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abstract = "Chloroviruses (family Phycodnaviridae) are large DNA viruses known to infect certain eukaryotic green algae and have not been previously shown to infect humans or to be part of the human virome. We unexpectedly found sequences homologous to the chlorovirus Acanthocystis turfacea chlorella virus 1 (ATCV-1) in a metagenomic analysis of DNA extracted from human oropharyngeal samples. These samples were obtained by throat swabs of adults without a psychiatric disorder or serious physical illness who were participating in a study that included measures of cognitive functioning. The presence of ATCV-1 DNA was confirmed by quantitative PCR with ATCV-1 DNA being documented in oropharyngeal samples obtained from 40 (43.5{\%}) of 92 individuals. The presence of ATCV-1 DNA was not associated with demographic variables but was associated with a modest but statistically significant decrease in the performance on cognitive assessments of visual processing and visual motor speed. We further explored the effects of ATCV-1 in a mouse model. The inoculation of ATCV-1 into the intestinal tract of 9-11-wk-old mice resulted in a subsequent decrease in performance in several cognitive domains, including ones involving recognition memory and sensory-motor gating. ATCV-1 exposure in mice also resulted in the altered expression of genes within the hippocampus. These genes comprised pathways related to synaptic plasticity, learning, memory formation, and the immune response to viral exposure.",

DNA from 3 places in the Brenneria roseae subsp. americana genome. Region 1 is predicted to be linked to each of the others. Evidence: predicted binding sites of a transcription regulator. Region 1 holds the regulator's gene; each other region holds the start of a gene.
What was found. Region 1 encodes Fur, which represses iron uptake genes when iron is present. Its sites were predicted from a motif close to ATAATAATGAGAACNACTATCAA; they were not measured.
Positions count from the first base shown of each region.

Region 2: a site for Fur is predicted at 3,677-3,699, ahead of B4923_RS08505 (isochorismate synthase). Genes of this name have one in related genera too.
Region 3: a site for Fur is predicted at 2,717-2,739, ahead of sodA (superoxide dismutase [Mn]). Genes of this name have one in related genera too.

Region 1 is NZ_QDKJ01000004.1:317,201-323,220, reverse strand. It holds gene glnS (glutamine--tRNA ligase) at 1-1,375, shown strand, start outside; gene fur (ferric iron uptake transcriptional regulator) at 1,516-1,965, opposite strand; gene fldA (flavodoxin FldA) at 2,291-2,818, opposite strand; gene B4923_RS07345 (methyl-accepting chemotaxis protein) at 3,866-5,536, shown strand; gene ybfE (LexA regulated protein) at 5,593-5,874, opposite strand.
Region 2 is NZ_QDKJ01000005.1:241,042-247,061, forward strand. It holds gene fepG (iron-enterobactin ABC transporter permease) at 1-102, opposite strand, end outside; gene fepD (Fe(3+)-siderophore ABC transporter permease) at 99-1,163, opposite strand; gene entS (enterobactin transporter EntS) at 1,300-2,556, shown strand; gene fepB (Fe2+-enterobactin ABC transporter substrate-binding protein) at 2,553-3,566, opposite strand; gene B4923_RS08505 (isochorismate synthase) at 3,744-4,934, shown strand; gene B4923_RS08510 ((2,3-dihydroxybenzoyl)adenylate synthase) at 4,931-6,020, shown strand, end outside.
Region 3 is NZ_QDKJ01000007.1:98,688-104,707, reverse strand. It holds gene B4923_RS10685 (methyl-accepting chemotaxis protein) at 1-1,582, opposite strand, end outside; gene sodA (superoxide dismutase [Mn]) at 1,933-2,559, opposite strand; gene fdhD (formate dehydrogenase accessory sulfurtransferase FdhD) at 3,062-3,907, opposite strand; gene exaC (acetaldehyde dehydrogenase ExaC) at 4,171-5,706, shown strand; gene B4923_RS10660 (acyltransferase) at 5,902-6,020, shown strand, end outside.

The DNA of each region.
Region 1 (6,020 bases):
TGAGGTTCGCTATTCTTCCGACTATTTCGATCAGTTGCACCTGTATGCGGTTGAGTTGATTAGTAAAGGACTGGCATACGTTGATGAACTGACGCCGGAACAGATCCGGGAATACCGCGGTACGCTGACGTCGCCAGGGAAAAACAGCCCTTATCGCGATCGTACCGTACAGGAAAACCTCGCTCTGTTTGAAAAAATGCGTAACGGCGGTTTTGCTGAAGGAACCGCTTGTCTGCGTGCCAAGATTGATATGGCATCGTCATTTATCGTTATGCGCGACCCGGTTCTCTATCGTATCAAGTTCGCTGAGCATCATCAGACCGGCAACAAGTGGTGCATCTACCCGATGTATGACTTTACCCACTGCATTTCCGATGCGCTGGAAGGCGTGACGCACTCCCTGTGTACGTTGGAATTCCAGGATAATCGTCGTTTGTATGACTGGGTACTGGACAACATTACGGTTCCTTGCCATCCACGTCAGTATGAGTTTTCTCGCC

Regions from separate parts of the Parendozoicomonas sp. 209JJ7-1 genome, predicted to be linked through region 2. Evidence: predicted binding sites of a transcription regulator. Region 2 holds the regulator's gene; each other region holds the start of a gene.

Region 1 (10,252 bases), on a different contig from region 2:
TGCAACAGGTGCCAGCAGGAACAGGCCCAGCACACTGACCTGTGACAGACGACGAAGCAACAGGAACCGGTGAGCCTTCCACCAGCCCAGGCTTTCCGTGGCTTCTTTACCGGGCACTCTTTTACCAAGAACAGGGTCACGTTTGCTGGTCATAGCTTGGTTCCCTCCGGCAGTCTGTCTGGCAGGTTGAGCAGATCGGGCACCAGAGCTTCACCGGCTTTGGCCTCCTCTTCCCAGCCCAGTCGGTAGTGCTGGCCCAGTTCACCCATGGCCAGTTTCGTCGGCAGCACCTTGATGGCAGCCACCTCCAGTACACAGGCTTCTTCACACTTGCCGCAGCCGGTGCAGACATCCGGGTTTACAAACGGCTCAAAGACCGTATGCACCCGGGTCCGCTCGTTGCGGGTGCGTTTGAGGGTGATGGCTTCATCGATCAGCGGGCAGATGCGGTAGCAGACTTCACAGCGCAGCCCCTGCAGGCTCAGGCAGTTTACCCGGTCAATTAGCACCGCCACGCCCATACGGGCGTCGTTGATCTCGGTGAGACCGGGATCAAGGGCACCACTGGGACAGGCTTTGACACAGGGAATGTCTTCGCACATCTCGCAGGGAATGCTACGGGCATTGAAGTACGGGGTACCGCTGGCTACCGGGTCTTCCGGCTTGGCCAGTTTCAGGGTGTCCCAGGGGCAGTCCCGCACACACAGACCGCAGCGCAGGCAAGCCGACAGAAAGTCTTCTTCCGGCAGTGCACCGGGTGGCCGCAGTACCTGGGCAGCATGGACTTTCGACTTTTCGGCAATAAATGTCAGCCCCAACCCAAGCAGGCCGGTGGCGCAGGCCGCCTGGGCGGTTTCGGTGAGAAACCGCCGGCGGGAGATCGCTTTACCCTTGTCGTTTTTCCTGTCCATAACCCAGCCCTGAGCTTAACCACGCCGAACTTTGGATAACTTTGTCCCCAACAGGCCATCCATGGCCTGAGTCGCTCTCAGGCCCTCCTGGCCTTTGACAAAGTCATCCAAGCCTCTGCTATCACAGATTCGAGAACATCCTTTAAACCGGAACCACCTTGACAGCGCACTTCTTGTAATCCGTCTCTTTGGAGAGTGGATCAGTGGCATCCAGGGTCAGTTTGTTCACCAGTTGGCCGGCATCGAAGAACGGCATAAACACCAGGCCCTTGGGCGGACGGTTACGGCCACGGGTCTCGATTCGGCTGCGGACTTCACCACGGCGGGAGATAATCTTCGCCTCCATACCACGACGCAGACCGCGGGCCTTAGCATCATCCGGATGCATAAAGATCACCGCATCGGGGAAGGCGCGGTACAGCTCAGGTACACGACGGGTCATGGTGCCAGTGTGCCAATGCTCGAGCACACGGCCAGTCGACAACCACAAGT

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AU - Yolken, Robert H.

AU - Jones-Brando, Lorraine

AU - Dunigan, David D.

AU - Kannan, Geetha

AU - Dickerson, Faith

AU - Severance, Emily

AU - Sabunciyan, Sarven

AU - Talbot, C. Conover

AU - Prandovszky, Emese

AU - Gurnon, James R.

AU - Agarkova, Irina V.